Persian Rugs, Oriental Rugs: Imports to Europe and America


Old Persian Tabriz

Old Persian Tabriz

Many years ago, as Persian carpets and Oriental rugs first appeared in the markets of the U.S. and Europe, they were referred to as “Turkish”, simply because importers purchased them from Turkish merchants of Constantinople. However, when it became known that they had been taken there by caravans from countries farther to the east, and that large numbers of them came from Persia, the term “Persian” which to the mind of many conveys ideas of glory and magnificent quality, was at once applied. Even today, all classes of Oriental rugs are often spoken of as “Persian”. Although their value is independent of their place of origin when used as objects of ornament or utility, it is known that the wool and dyes used in some districts are superior to those in others, and consequently, the beauty of some rugs will improve with age far more than that of others. It is also known that because in certain districts the material of warp and weft threads, as well as the workmanship are all of a higher quality, rugs made there will wear better than others. As a result, the knowledge as to the origin of a rug becomes important in determining the quality and value, which otherwise only a critical examination that few people are able to make, would show. Also, the knowledge of where a rug is made, suggesting the character and culture of people who wove it, may add immeasurably to our interest. We just might get more enjoyment from our Persian and Oriental rugs if we knew what people made them and what route they have traveled before they reached our homes.

In the past, any rug merchant would gladly classify a rug at the request of a potential buyer, but he may not have always been right. Rugs of any origin used to be transported to exhibitions and fairs regularly held throughout the Orient where they were offered for sale. Purchasing agents would then buy and ship them to major markets such as Tabriz, Tiflis, and Constantinople, where the bales were unpacked, sorted, and labeled before they were resold to importing firms of Europe and America. In the process, there used to be room for frequent errors of classification. Of course, reputable dealers would never knowingly mislead their customers. Furthermore, in many rug producing countries, weavers and artisans were drawn to weaving centers in search of job, and therefore designs and quality of workmanship characteristic of one district would be adopted in another making the task of determining their exact origin more and more difficult. However, taking into consideration the general pattern and details of the design, the material of warp, weft, and pile, the style of the weave, the knot, the dyes, the finish of sides and ends, it is possible with a reasonable amount of certainty to determine in what districts almost all Oriental or Persian rugs have been woven.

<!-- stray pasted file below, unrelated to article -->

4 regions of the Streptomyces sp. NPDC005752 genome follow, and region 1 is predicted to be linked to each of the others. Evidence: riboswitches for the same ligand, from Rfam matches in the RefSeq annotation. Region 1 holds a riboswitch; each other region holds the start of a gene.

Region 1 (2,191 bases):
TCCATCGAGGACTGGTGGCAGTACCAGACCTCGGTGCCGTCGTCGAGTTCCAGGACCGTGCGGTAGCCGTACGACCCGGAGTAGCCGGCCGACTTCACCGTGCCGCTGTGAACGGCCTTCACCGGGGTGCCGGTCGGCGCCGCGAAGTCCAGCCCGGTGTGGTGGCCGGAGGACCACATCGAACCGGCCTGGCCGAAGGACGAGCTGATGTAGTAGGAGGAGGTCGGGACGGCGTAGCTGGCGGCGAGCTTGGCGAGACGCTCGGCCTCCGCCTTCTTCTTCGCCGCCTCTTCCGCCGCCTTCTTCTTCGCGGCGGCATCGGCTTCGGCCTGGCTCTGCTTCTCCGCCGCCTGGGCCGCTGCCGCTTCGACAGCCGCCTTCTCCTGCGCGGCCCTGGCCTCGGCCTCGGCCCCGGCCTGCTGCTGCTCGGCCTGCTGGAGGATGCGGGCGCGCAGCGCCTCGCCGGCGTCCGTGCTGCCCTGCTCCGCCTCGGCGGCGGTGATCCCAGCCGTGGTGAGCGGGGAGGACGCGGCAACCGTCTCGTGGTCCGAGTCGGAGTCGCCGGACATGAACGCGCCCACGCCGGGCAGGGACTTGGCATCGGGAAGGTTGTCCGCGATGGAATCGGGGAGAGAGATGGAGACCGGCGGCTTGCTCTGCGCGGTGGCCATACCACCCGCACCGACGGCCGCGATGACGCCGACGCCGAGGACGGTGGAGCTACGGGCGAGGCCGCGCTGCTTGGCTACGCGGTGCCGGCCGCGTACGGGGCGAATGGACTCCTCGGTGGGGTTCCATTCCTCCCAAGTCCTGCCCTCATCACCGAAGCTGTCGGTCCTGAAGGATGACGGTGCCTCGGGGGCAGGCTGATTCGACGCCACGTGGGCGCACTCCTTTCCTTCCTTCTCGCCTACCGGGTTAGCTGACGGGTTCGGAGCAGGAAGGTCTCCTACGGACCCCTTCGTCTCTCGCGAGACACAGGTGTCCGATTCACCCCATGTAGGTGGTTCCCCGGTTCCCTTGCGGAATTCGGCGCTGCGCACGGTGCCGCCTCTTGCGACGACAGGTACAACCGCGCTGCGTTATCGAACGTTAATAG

Pakistani Pishawar Rug

Pakistani Pishawar Rug

Today, the importation of rugs into Western markets has become a simplified matter of commerce, and the origin of these rugs classified with much more certainty with advanced technology and modern means of transportation. In 2009, rug imports from India and Pakistan supplied over 50% of the U.S. demand. However, revival of traditional weaving with higher quality of wool and dye in many remote parts of the world may change these statistics in the near future. The path that the rug industry is expected to follow within the next few decades would be very interesting to witness.

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